Failing school heads to be sacked

2012-01-27 00:00

LAZY and under-performing principals will be fired in accordance with the KwaZulu-Natal’s Department of Education programme of action.

The blueprint programme launched yesterday focuses on the education system’s weaknesses, displaced teachers and infrastructure backlogs.

Education MEC Senzo Mchun­u said KZN was the only province with such a plan, which would be used as an instrument to measure progress.

“We have taken action against principals who have not performed and some have been fired or resigned,” he said.

In some cases, principals maintained a pass rate of zero or five percent for four years and nothing was done about it, he said.

“We also need to stop and put a ban on the displacement of educators who are removed from their schools because of violence or social issues because the numbers are too high,” he said.

Mchunu also touched on the plans to fix schools that needed urgent attention after having been damaged by storms on New Year’s Eve and the filling of 143 vacant posts by the end of the month.

“We have also received reports on overcrowding in schools and the non-functioning of laboratories in schools,” Mchunu added.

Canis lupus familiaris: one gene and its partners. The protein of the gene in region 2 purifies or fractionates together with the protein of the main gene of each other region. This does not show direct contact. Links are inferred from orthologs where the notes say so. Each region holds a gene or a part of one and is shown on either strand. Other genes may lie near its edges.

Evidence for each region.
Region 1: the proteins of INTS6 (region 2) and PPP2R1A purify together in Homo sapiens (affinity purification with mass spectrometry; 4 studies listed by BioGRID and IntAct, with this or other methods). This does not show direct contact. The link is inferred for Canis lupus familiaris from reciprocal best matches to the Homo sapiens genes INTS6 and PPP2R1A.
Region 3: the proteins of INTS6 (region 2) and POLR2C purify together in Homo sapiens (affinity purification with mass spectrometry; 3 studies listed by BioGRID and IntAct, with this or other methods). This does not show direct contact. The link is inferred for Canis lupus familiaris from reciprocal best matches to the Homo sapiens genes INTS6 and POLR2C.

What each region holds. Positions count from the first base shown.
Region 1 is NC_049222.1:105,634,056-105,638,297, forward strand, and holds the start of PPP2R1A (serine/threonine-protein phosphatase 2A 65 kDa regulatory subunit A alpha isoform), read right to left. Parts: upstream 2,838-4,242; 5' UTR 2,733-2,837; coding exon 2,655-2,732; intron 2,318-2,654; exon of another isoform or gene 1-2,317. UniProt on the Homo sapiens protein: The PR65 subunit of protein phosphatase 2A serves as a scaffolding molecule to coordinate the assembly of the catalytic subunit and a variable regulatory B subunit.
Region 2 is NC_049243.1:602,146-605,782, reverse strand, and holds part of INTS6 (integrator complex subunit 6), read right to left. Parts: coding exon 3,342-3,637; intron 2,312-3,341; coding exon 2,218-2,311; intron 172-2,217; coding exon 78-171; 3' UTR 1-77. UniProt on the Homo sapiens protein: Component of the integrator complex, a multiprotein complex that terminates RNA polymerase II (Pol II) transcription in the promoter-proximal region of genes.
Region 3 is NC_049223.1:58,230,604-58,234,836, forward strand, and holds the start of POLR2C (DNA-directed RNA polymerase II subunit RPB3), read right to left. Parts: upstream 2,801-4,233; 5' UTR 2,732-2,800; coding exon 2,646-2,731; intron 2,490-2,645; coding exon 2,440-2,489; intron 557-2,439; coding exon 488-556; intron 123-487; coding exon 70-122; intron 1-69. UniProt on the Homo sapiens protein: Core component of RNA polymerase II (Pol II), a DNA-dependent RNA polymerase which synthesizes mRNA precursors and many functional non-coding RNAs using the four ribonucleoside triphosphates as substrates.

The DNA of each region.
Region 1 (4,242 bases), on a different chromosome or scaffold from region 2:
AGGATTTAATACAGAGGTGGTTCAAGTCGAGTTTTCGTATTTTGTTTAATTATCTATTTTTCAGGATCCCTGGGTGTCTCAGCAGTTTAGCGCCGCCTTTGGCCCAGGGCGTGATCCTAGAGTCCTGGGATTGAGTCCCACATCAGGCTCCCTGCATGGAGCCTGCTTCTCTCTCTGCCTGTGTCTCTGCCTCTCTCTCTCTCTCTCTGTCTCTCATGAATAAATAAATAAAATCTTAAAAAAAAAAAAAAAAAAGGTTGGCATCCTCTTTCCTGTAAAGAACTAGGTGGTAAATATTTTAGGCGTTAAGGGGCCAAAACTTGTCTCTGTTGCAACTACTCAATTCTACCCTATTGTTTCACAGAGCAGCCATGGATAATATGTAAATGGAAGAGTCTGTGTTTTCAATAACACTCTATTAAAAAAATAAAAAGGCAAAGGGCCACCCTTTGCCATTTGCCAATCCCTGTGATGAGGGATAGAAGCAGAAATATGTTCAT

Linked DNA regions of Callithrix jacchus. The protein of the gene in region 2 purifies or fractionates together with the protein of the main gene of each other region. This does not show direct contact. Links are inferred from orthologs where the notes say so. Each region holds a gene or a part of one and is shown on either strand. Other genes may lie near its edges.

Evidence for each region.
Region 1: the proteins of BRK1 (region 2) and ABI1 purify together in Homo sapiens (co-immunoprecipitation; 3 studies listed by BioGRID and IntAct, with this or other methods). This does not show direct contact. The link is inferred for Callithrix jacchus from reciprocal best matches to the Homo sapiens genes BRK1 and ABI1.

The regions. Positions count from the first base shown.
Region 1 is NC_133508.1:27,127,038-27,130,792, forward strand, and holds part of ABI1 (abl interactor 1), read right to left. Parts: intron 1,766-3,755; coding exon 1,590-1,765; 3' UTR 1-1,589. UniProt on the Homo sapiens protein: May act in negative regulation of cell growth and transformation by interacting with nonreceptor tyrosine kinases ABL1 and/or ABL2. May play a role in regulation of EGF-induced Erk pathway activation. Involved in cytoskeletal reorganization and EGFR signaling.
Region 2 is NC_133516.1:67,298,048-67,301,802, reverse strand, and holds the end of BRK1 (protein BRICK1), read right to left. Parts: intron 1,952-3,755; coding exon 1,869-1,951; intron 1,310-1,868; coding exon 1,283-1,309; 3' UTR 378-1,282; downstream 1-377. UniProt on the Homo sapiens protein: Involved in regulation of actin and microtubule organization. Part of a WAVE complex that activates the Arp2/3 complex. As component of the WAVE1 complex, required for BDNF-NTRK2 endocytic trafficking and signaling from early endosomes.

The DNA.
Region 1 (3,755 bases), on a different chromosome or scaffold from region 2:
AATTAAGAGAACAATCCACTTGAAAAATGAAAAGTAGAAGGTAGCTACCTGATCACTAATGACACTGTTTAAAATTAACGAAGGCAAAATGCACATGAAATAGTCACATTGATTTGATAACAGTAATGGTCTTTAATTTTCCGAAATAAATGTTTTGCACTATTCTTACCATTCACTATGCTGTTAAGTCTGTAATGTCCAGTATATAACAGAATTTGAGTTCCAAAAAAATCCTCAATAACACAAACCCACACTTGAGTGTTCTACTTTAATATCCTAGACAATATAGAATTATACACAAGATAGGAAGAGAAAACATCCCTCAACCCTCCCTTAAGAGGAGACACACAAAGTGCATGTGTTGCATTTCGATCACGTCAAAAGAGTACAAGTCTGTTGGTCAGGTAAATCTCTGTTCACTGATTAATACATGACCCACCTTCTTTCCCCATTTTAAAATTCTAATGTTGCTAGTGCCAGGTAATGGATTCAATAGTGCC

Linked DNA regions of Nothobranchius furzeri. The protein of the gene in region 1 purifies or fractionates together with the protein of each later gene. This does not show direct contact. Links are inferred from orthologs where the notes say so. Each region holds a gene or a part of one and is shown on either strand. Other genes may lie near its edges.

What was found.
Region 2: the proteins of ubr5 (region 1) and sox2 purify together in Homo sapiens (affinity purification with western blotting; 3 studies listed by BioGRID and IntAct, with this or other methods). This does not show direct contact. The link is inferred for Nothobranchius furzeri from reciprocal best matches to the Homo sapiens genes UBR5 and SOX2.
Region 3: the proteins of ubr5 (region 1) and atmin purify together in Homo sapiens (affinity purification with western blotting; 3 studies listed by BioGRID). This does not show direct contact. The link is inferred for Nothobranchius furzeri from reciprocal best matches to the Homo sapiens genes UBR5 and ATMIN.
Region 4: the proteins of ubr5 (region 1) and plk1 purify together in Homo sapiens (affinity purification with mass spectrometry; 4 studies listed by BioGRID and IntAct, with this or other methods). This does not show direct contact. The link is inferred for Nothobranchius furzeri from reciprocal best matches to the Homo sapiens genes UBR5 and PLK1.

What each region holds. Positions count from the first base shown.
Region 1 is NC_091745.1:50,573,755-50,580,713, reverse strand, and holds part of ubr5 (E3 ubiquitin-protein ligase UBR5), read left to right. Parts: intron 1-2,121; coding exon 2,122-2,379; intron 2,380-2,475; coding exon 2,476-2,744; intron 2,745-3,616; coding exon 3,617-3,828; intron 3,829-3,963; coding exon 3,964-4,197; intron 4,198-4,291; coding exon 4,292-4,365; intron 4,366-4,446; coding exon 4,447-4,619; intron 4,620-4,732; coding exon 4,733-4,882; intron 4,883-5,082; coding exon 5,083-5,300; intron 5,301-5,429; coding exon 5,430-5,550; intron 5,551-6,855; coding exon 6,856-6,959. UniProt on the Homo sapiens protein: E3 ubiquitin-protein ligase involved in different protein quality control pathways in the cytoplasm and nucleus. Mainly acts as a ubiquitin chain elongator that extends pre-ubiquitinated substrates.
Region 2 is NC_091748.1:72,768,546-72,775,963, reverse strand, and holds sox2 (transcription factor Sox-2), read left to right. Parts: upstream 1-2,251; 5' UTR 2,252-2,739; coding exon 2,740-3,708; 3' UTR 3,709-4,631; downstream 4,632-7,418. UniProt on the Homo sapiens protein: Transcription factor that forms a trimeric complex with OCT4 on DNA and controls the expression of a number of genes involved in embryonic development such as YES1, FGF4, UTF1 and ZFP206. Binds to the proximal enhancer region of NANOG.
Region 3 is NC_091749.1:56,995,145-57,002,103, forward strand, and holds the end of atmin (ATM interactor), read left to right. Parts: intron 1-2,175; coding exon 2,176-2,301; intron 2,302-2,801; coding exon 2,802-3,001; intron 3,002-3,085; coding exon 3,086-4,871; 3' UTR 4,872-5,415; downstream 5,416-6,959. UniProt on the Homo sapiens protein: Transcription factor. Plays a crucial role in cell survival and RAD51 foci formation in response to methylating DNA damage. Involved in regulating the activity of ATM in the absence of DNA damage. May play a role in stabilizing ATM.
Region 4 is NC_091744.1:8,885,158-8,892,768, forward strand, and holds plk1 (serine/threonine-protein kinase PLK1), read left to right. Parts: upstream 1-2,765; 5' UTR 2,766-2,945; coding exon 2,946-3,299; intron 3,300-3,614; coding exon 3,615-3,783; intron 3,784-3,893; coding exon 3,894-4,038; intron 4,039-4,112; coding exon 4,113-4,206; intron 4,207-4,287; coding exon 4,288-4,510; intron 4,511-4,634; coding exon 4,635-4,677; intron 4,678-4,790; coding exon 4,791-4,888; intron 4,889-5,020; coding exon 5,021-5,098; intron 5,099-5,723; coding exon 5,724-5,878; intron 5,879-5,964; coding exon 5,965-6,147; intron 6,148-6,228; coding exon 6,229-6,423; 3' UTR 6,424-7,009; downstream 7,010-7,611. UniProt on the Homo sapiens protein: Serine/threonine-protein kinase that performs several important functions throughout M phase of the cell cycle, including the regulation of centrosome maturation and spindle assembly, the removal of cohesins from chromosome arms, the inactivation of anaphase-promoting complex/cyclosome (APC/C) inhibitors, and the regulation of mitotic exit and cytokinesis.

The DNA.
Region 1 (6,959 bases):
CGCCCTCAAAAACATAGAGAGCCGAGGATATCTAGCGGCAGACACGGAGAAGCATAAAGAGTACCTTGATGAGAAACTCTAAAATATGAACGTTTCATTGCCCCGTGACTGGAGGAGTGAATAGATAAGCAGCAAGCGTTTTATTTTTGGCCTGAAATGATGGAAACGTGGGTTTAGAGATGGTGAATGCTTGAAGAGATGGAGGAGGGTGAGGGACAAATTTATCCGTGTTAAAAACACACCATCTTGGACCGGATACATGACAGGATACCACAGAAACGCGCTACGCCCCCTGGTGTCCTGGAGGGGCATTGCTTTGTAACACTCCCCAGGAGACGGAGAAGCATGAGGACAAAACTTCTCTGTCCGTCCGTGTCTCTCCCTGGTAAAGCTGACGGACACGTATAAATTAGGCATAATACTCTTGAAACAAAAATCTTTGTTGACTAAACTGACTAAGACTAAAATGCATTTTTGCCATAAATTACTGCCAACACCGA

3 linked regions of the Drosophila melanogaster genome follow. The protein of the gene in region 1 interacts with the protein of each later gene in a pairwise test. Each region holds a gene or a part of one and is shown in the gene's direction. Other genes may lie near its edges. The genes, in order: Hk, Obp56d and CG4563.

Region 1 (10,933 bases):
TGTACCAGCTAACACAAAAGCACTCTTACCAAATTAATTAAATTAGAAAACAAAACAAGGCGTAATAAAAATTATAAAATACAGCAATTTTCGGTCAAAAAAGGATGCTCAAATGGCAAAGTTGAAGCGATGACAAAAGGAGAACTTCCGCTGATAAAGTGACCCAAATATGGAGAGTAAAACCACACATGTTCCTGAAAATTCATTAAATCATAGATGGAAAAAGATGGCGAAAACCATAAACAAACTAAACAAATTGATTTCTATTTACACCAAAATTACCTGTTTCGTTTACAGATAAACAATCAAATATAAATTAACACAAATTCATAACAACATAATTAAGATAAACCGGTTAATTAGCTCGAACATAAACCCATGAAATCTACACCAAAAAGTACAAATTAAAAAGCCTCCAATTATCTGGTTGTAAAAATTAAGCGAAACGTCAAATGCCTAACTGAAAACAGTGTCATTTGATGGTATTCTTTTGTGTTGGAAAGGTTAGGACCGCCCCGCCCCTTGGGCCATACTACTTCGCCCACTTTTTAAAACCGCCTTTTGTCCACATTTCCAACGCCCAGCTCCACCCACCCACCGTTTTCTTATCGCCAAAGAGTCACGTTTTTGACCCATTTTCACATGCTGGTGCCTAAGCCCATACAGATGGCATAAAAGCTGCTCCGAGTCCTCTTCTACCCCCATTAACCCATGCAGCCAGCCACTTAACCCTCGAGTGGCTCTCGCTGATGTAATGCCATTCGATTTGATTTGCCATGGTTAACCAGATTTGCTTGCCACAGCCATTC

“Out of the 1 125 high schools we have in the province, about 800 of them do not have a science lab, which is very bad.

“We want to move into a new era and look at how independent schools and former Model C schools are doing it.”

Although education unions are happy about the department having a sense of direction, they still have concerns that have not been addressed.

South African Teachers Union (Sadtu) secretary Mbuyiseni Mathonsi said the plan needed to highlight how it will benefit the teachers.

“We are impressed that for the first time the department has a long-term plan,” he said.

“However, there are still issues that they need to clarified.

“They still need to employ more teachers and finance adequate resources for schools.

“They must also look at the teachers’ salary scales so that they can keep teachers from leaving the education system.”

He also said that for teachers to get paid only after seven months of being employed was unprofessional.

“Not forgetting the way teachers are treated in a barbaric and vicious way when they are sick. Those are things that the plan needs to focus on as well.”

National Professional Teachers Organisation of South Africa (NAPTOSA) spokesperson Anthony Pierce said the plan was nothing more than empty words from the department.

National Teachers’ Union deputy president (Natu) Allen Thompson said they will monitor the plan closely.

“If a principal is under-performing, it means that the ward member who is meant to be monitoring the principal is also not doing his or her job.

“We support the plan, but we are willing to fight for our members if they are compromised in any way,” said Thompson.

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